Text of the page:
Alas, I jest. The Afrikaner is a mild and deracinated creature these days, and the Springbok Cafe is actually very civilised. On the night of my visit, the tables were full of young and beautiful people with perfect teeth, slender bodies and hair tied back in pony-tails. They were speaking Afrikaans but looked Italian: so sophisticated, so cosmopolitan, and so glamorous in comparison to the drab socialist refugees of the apartheid era.
As for the food, it, too, bore little resemblance to the hearty helpings of stodge and flesh into which we Boers once tucked with glee. It was cuisine as reinterpreted in Cape Town and Melville and now dished up in Chiswick with all sorts of flourishes entirely alien to our culture of lower middle-class philistinism. The ostrich souffle was "twice-baked", no less, and the wild mushroom sauce was presented as a "farci". And the portions, darling! So fey! Your average prop forward could consume two just for starters, as the Jo'burg expression has it.
Such quibbles aside, the grub was excellent. I began with the morogo fritters, morogo being a spinach-like plant that flourishes in smelly swamps at the far end of French drains in rural Africa. Most whites regard it as a weed, so it was very nice to see it here, tarted up with shavings of Parmesan cheese and accompanied by baby asparagus and roast peppers. The Botanist opted for the aforementioned ostrich egg souffle, followed by the roast saddle of springhaas (literally, jumping hare) with marula jelly and sweet potatoes, all of which she pronounced excellent.
She was less certain of my entree of ostrich kidneys with button mushrooms and crispy bacon. The avian organ was like a huge and bloody placenta, and very oddly textured, as ostrich tends to be. I found it very tasty, but it was a little too outlandish for my dinner partner's fastidious eye and palate. The desserts, on the other hand, were less intimidating: wild fig and mealie-meal crumble with home-made ice-cream and Van der Hum-soaked apricots with creme fraiche and crisp brandy snaps.
Replete, I sat back with a coffee and KWV brandy and studied the menu, which changes monthly but always features several old favourites from grandma's kitchen - a bobotie here, a bredie there, with springbok sosaties in hunting season and the occasional star turn for gnush, a stew of samp and beans classed by State President Mandela as his favourite meal. These are the greatest hits of South African cuisine, born for the most part of a felicitous blend of Dutch peasant cooking and oriental spices taken to the Cape by Malay slaves, and the culinary adventurer will find them fascinating and delectable.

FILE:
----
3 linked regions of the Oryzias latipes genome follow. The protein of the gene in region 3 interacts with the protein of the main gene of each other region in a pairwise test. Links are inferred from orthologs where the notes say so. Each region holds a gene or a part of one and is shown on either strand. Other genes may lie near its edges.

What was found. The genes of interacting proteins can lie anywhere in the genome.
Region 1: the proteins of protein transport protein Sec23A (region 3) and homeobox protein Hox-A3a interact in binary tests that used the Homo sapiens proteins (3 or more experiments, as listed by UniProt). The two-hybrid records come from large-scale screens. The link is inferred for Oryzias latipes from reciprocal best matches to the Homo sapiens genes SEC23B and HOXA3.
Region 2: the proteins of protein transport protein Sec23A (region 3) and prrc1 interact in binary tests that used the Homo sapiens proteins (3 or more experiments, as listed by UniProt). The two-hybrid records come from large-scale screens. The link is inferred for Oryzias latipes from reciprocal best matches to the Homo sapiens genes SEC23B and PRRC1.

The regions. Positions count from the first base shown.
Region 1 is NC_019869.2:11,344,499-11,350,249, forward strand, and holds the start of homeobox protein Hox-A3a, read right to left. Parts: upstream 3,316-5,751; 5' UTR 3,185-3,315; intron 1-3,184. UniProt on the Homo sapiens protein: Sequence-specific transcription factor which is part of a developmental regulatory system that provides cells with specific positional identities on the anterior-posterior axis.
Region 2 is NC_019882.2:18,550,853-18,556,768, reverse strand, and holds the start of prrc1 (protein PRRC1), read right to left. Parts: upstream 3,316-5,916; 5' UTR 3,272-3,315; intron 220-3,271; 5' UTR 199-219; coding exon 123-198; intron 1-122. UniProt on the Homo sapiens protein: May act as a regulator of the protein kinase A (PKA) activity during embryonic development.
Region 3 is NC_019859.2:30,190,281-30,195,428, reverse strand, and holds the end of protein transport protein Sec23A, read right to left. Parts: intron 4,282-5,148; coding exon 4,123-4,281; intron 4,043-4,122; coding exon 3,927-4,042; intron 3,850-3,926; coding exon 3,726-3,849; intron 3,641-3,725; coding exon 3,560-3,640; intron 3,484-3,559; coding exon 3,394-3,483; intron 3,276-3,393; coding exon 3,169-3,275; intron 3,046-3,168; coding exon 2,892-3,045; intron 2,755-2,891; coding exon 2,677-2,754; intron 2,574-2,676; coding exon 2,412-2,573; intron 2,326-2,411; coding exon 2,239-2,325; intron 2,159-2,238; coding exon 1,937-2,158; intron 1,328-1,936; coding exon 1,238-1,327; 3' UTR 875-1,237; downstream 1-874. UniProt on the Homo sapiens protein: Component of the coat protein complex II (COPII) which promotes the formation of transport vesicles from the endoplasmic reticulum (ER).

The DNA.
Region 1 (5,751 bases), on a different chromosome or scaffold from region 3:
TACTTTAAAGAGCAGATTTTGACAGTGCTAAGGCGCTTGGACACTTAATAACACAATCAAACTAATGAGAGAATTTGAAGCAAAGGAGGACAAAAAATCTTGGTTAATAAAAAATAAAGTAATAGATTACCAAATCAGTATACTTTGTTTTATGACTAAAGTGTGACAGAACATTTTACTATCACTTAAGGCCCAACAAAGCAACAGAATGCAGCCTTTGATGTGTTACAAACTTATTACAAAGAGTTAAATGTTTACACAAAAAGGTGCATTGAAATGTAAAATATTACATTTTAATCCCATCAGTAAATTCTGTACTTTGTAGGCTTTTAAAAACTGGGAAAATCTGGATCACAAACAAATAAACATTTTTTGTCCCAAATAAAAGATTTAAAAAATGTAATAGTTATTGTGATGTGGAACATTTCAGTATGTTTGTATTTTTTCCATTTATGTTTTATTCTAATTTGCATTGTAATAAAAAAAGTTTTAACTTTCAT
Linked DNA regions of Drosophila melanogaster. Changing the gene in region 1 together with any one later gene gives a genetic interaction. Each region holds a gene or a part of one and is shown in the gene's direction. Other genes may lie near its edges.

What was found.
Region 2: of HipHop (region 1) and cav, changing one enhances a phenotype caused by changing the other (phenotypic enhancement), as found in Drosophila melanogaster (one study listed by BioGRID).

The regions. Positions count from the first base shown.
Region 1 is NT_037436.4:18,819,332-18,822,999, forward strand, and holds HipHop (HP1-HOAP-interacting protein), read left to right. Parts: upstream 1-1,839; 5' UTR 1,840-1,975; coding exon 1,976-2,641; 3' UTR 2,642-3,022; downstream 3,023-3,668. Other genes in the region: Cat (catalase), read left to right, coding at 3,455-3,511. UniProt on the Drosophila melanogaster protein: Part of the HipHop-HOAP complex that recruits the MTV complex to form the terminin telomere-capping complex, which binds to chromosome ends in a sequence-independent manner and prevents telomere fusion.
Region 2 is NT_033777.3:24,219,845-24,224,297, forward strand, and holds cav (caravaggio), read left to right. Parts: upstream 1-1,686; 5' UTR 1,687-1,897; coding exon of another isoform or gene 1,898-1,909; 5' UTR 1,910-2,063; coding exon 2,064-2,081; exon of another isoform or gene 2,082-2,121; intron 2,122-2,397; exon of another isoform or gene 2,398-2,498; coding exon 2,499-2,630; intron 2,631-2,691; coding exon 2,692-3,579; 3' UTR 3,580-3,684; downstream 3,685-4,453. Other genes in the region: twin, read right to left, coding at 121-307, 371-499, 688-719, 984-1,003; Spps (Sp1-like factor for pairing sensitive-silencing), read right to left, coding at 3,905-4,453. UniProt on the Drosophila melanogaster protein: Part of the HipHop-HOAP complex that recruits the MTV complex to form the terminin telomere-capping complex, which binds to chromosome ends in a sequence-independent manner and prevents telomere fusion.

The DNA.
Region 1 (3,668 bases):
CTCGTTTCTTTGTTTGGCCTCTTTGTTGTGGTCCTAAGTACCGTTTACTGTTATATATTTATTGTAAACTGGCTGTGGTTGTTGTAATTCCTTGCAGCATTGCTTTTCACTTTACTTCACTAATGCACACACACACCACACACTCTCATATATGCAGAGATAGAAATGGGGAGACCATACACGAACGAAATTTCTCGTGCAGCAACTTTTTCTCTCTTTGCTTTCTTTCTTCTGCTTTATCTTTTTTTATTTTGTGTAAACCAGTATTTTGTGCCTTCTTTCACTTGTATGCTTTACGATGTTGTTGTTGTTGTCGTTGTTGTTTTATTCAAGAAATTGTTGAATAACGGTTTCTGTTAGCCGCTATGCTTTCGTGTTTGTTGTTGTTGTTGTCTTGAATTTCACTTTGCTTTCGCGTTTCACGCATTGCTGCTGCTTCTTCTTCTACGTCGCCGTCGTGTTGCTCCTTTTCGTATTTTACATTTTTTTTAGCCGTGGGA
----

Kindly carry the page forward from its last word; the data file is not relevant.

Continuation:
I, on the other hand, was a bit dubious of the menu's many claims to authenticity. Was the Karoo lamb a real Karoo lamb that had once ranged the vast semi-desert of the Cape interior, grazing on fragrant shrubs of the fynbos kingdom? Were the figs and mushrooms really wild? As for the springhaas, trade in its flesh is largely unknown. If a Boer wants a springhaas, he has to go out on a lonely road under cover of darkness and attempt to crush one under the wheels of his pick-up truck, which is not very easy, believe me. Was I to believe it was one of these same wily creatures that now lay roasted on my dinner partner's plate?
"Yes," cried Peter Gottgens, co-owner of the establishment and chief chef. Young Mr Gottgens learned his chops at one of Cape Town's finest restaurants, and then did an apprenticeship with Marco Pierre White, from whence, no doubt, the poncy flourishes. Overcome by homesickness, Gottgens and his wife, Chantelle, opened the Springbok Cafe about 18 months ago, conceiving it as a tribute to all they'd abandoned when they left the beloved country. So, yes; everything on the premises was indeed authentic. The game was provided by specialist wild-life butcheries. The elephant garlic was harvested in the desert after once-a-decade rainstorms. Even the mineral water was the genuine article, hauled all the way to our table from the village of Caledon, Cape Province.
Do we buy this? Actually, yes, we do. I wouldn't know elephant garlic from its Tesco cousin, but I do know a good South African wine list when I see one, and Gottgens has invested love and integrity in his selection. We had not one but two bottles of the superb Mulderbosch Faithful Hound, a delicacy entirely unobtainable in the old country now that foreigners have discovered our plonk and taken to outbidding us for the rich, dark produce of our own vineyards.
Sadly, the Faithful Hound is in short supply in London, too, which means Gottgens's allotment may have sold out by the time you get there, but fear not, there is plenty to fall back on. Try the Meerlust Merlot, a rallying point for all true South African patriots, or the house pinotage, made from a varietal of our own invention, a marriage of the pinot noir and hermitage. Also of interest to oenophiles are the Pongranz Brut, a crisp methode champenoise developed in the Cape by an eponymous Hungarian vintner and the 10-year-old KWV brandy, both good value for money in comparison with their French competitors.
South African rugby fans in the UK for today's clash against England should note that there are several Springbok nightspots in the phone directory. The Springbok Bar in Covent Garden is OK, but they don't do food any more, and the Springbok Pub in White City is full of battle-scarred heavies in black leather jackets. So hit the one in W4, OK? The graze is lekker, you won't get hijacked on the way home, and the orange, blue and white decor is a bittersweet reminder of the way it used to be
Springbok Cafe, 42 Devonshire Rd, Chiswick, London W4 (0181-742-3149). Dinner for two came to pounds 74, including two bottles of Faithful HoundReuse content